Extract from ‘Rejoice’ (Jungfrau and Other Short Stories)

The gardener claims he’s been cursed. And he has; but the curse, full-blown AIDS, is treatable – if his family will only let the couple he works for help. Two worlds collide over a terrible decision.


They’d waited for so long, what else could they call her, except Rejoice?

Gabriel walked around like he’d been crowned king of the world. After eight years of marriage in which there was no child, not even a miscarriage, after eight years of watching siblings and in-laws surrounded by ever more laughing children, after consulting sangomas and so much praying, at last, there was Rejoice. It was simple. Lindi, his wife, came down from Hwange to stay with him – only a month or so, and then she had to go back, he needed her to care for his aged mother. And nine months later – Rejoice. He told me then: “I am a lucky man.”

But Rejoice was only six months old and he was telling me, “Marina, I am going to die.” His work had gone to hell. There were always weeds he didn’t see, seeds he forgot to plant, leaves he just didn’t sweep. He complained constantly of being tired.

“What’s going on Gabriel?”

“Someone is jealous of me. Someone has put a very strong curse.”

Gabriel had been working for Mark and myself for twelve years, all the years really, since he was an open-faced young kid, coming to Johannesburg to be with his other brothers and sisters. After about the fourth sad tale of being cleaned out, in his curtained-off segment of room in Alex township, I’d relented. There was a whole wing of rooms in the back of our rambling property, slowly filling with junk. He’d scrubbed them and painted them out and put flowers into the vases I’d chucked and made it his house. He was fastidious, fussy actually, and close to his family and terribly earnest.

I knew him well enough not to doubt him.

Still, standing next to me, six foot and built like a boxer – he did, in fact, work out daily using two enormous weights which he kept outside his door – it was hard not to sound incredulous. “Oh for God’s sake Gab, you’re as strong as six oxen, what do you mean you’re going to die?”

He didn’t drop his eye, and I stood staring back at him, hand on hip. But he knew I would not laugh like the other woman he works for. I don’t laugh at sangomas and I don’t mock the psychics or raki healers or exorcists either. He told me again, “Someone has cursed me.”

I stared until my eyes lost focus, switched focus as you must if it is the other worlds you want to see: a sludgy grey mist clung to him, thickening slowly. But then I shook my head, my focus, back to the mundane world. I felt dizzy, so I sat down on the little stone wall near the avocado tree. “Why, Gab?”

He shrugged. Again: “Someone is jealous of me. It is my house. It’s too big.”

I’ve seen the photographs: everything we pulled out in the renovation he put back into a new house – all the old steel windows and french doors, my old kitchen units along with the sink and the stove and the carpets and the solid steel bath I didn’t want to give away, even the basins. Both the toilets broke when we tried to chop them out. Mark said “Bad luck.” But I went and got him a new one. Everything went onto the truck.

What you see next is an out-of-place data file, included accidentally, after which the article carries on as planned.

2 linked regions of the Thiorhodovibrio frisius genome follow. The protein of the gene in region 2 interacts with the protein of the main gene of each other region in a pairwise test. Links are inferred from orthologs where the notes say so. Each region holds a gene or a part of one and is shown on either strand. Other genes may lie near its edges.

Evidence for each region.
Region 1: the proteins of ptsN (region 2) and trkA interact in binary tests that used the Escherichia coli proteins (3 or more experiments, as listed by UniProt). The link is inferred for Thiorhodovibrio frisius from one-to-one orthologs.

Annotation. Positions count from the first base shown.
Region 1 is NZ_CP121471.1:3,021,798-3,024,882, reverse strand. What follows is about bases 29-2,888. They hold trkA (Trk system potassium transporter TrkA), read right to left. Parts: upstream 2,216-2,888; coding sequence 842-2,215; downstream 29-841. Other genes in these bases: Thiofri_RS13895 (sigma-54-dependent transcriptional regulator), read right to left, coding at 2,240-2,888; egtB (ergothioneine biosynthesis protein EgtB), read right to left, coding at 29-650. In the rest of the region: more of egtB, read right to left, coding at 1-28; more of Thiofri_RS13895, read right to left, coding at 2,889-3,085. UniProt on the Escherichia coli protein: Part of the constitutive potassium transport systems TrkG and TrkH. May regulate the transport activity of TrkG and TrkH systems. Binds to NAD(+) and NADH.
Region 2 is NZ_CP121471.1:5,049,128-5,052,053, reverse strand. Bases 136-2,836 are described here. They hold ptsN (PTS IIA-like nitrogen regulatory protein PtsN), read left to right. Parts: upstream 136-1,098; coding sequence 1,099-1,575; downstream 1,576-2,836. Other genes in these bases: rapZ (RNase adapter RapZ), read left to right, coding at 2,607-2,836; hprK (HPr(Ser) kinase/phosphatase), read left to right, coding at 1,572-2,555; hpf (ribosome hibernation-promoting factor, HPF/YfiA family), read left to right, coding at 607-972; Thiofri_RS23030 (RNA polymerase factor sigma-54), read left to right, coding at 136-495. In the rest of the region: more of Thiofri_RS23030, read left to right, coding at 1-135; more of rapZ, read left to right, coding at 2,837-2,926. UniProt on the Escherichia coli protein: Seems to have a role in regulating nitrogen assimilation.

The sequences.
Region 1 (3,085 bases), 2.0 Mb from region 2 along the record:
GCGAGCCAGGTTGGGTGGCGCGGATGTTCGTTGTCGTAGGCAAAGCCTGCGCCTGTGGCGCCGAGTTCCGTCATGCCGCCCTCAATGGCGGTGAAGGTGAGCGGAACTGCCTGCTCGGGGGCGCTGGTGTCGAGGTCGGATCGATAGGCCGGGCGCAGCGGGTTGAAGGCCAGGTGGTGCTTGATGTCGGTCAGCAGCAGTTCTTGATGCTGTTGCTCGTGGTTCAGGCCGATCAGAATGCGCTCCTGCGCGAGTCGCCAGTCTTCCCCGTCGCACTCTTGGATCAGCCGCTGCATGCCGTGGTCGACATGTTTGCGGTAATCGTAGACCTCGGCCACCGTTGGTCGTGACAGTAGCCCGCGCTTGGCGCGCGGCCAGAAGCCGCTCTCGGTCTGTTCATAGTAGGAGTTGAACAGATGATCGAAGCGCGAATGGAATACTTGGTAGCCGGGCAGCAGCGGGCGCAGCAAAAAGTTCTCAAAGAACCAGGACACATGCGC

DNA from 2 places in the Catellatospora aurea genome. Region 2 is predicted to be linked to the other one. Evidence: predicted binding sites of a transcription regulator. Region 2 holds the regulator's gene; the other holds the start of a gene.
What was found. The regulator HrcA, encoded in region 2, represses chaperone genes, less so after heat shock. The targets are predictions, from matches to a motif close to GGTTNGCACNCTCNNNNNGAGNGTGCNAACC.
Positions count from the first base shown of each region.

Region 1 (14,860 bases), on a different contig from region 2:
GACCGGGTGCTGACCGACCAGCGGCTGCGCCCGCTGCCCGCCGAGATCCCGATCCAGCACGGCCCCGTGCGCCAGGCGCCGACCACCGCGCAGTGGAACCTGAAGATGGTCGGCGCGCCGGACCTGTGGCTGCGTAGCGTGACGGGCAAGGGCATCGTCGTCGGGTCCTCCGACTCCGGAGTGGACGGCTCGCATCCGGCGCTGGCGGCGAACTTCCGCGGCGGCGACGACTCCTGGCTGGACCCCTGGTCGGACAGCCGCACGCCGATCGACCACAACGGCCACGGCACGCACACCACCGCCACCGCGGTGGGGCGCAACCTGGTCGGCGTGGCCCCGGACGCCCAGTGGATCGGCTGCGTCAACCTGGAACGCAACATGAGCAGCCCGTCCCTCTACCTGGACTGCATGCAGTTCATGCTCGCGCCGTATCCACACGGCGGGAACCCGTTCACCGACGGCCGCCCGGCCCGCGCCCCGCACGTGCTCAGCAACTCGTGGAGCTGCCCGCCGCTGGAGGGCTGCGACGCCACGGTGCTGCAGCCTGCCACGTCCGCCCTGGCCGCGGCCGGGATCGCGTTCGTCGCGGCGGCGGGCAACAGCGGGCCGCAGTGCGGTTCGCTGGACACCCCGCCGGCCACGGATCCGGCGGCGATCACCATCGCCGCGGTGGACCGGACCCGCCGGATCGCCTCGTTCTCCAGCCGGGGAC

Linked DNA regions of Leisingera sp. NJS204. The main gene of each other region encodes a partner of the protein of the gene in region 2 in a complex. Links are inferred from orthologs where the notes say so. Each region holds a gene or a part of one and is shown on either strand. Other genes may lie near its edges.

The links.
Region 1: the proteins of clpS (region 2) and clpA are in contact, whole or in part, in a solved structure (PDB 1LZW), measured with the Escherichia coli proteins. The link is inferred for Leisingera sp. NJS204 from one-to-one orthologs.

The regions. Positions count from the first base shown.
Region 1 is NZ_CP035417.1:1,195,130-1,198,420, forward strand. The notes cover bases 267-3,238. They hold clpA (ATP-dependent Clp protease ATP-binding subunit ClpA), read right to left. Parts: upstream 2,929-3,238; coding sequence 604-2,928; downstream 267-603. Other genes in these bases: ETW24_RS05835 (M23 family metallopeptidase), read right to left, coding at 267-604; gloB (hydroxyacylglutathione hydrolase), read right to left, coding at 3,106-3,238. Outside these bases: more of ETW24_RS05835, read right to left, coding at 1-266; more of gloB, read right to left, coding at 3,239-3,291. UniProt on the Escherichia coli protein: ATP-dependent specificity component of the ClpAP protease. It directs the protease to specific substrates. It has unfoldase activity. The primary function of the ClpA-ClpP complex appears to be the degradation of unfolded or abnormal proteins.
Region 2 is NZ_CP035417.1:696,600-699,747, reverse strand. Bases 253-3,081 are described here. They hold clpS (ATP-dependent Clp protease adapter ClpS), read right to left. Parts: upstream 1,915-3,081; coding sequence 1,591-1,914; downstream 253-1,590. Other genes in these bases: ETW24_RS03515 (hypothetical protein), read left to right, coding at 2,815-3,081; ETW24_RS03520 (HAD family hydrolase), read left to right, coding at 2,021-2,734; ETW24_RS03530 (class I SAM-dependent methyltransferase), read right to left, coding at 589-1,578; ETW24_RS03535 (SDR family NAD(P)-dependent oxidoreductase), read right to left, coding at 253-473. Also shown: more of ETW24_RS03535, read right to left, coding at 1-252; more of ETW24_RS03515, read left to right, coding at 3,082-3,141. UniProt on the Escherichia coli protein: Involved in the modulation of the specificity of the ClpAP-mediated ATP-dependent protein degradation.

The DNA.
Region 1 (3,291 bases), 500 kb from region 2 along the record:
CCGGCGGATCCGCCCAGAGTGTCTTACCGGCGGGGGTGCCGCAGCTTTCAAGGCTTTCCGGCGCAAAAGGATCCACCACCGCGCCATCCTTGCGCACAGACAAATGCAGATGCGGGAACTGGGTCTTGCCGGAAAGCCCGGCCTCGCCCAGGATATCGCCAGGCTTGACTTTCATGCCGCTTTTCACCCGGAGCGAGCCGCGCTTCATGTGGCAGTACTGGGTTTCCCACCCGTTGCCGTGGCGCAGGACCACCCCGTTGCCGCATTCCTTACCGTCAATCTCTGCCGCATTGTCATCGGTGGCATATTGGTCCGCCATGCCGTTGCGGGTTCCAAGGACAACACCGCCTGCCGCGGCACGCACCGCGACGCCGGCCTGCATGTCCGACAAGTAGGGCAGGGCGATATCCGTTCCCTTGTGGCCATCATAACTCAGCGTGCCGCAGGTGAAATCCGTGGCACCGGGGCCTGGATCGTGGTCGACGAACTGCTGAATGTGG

Even his bricks. Mark’s great mate Malcolm, runs a demolition company. Mark drives me mad with all the ‘treasures’ Malcolm brings and dumps here. “So can Malcolm bring us something useful for once?” I’d asked, “Gab’s going to need bricks.” Mark remained impassive. “Well?”

Mark shook his head. “You know Marina – you spoil Gabriel. Rotten.” Mark bent down to kiss me. “I’ll see what he can do,” he said over the jangle of car and house keys.

And so, just before last Christmas when he was nearly ready to go, Mark called Gabriel. “Gab, have you got enough bricks?”

“No,” he said, “I’ve got no bricks.”

Mark was standing at the kitchen door, running his hand through his thick blond hair, screwing his eyes up against the sun. “So can you get a truck to come on Saturday?” He nodded his head for Gabriel to follow him and they went round to the front garden, to the gate we don’t use. There, Mark had one of Malcolm’s tipper trucks, way too big to get in the gate, idling, spewing fumes into the early morning air. They’d dropped the back and side panels down, and I could see a mountain of cleaned, used bricks. “Hey Gab,” said Mark as I came up behind them, “You can unpack them here until Saturday, but no longer. You know what Marina will say if they stay any longer.” What would Marina will say? Same thing I always say when Mark unloads the ‘finds’ that Malcolm brings, when Gabriel’s stuff piled up behind the workshop: Keep the scrapyard at Malcolm’s, my house is not a goddam public dump. I glared up at Mark. He grinned and squeezed my shoulders. “Happy now, Marina?” He loped past me back to the house.

Gabriel unpacked every single brick himself, even though the four guys sitting on top of the truck were supposed to help him. Instead, they folded their arms and watched him, stony-faced. Malcolm’s driver is a Zulu man. He doesn’t like Gabriel. David took me on once, we were chatting as his team off-loaded. I said I was sorry Gabriel wasn’t there to help them. David scowled and said “You should give his job to one of us.”

“Isn’t he almost one of you?” I meant to jest. “You have a common ancestor, Zulu, Matabele?”

He sneered and said there was a good reason Mzilikazi ran away to Zimbabwe, and they should have stayed there. “That one,” he stood, his big chest too close to me, “Uh uh, that one is a Lindela boy.”

It was only last Christmas, that Gabriel could unload 8000 bricks without stopping, that Gabriel was still strong.